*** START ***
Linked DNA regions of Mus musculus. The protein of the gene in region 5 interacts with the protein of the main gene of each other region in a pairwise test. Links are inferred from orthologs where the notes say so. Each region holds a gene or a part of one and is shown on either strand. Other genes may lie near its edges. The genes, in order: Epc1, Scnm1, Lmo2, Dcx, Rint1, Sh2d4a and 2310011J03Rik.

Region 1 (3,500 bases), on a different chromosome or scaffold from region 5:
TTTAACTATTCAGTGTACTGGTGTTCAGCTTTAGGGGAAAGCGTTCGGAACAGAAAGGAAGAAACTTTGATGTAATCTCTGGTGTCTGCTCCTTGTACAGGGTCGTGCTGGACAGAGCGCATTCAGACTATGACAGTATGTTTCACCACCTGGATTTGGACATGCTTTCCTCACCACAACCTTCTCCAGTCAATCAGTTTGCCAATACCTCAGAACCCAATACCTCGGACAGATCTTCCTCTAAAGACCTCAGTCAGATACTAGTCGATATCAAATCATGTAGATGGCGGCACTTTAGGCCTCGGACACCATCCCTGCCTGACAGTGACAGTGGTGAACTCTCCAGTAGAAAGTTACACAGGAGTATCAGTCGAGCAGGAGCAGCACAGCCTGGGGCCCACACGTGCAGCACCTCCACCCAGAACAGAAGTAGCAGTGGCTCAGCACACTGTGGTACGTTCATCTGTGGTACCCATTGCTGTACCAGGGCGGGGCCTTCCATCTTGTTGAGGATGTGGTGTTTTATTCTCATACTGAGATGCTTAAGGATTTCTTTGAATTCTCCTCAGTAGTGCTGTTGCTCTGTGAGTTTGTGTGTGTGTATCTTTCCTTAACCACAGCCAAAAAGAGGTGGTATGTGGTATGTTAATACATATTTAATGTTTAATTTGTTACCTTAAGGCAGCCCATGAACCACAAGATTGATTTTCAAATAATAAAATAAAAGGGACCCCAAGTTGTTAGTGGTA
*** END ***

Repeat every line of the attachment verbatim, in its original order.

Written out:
Linked DNA regions of Mus musculus. The protein of the gene in region 5 interacts with the protein of the main gene of each other region in a pairwise test. Links are inferred from orthologs where the notes say so. Each region holds a gene or a part of one and is shown on either strand. Other genes may lie near its edges. The genes, in order: Epc1, Scnm1, Lmo2, Dcx, Rint1, Sh2d4a and 2310011J03Rik.

Region 1 (3,500 bases), on a different chromosome or scaffold from region 5:
TTTAACTATTCAGTGTACTGGTGTTCAGCTTTAGGGGAAAGCGTTCGGAACAGAAAGGAAGAAACTTTGATGTAATCTCTGGTGTCTGCTCCTTGTACAGGGTCGTGCTGGACAGAGCGCATTCAGACTATGACAGTATGTTTCACCACCTGGATTTGGACATGCTTTCCTCACCACAACCTTCTCCAGTCAATCAGTTTGCCAATACCTCAGAACCCAATACCTCGGACAGATCTTCCTCTAAAGACCTCAGTCAGATACTAGTCGATATCAAATCATGTAGATGGCGGCACTTTAGGCCTCGGACACCATCCCTGCCTGACAGTGACAGTGGTGAACTCTCCAGTAGAAAGTTACACAGGAGTATCAGTCGAGCAGGAGCAGCACAGCCTGGGGCCCACACGTGCAGCACCTCCACCCAGAACAGAAGTAGCAGTGGCTCAGCACACTGTGGTACGTTCATCTGTGGTACCCATTGCTGTACCAGGGCGGGGCCTTCCATCTTGTTGAGGATGTGGTGTTTTATTCTCATACTGAGATGCTTAAGGATTTCTTTGAATTCTCCTCAGTAGTGCTGTTGCTCTGTGAGTTTGTGTGTGTGTATCTTTCCTTAACCACAGCCAAAAAGAGGTGGTATGTGGTATGTTAATACATATTTAATGTTTAATTTGTTACCTTAAGGCAGCCCATGAACCACAAGATTGATTTTCAAATAATAAAATAAAAGGGACCCCAAGTTGTTAGTGGTA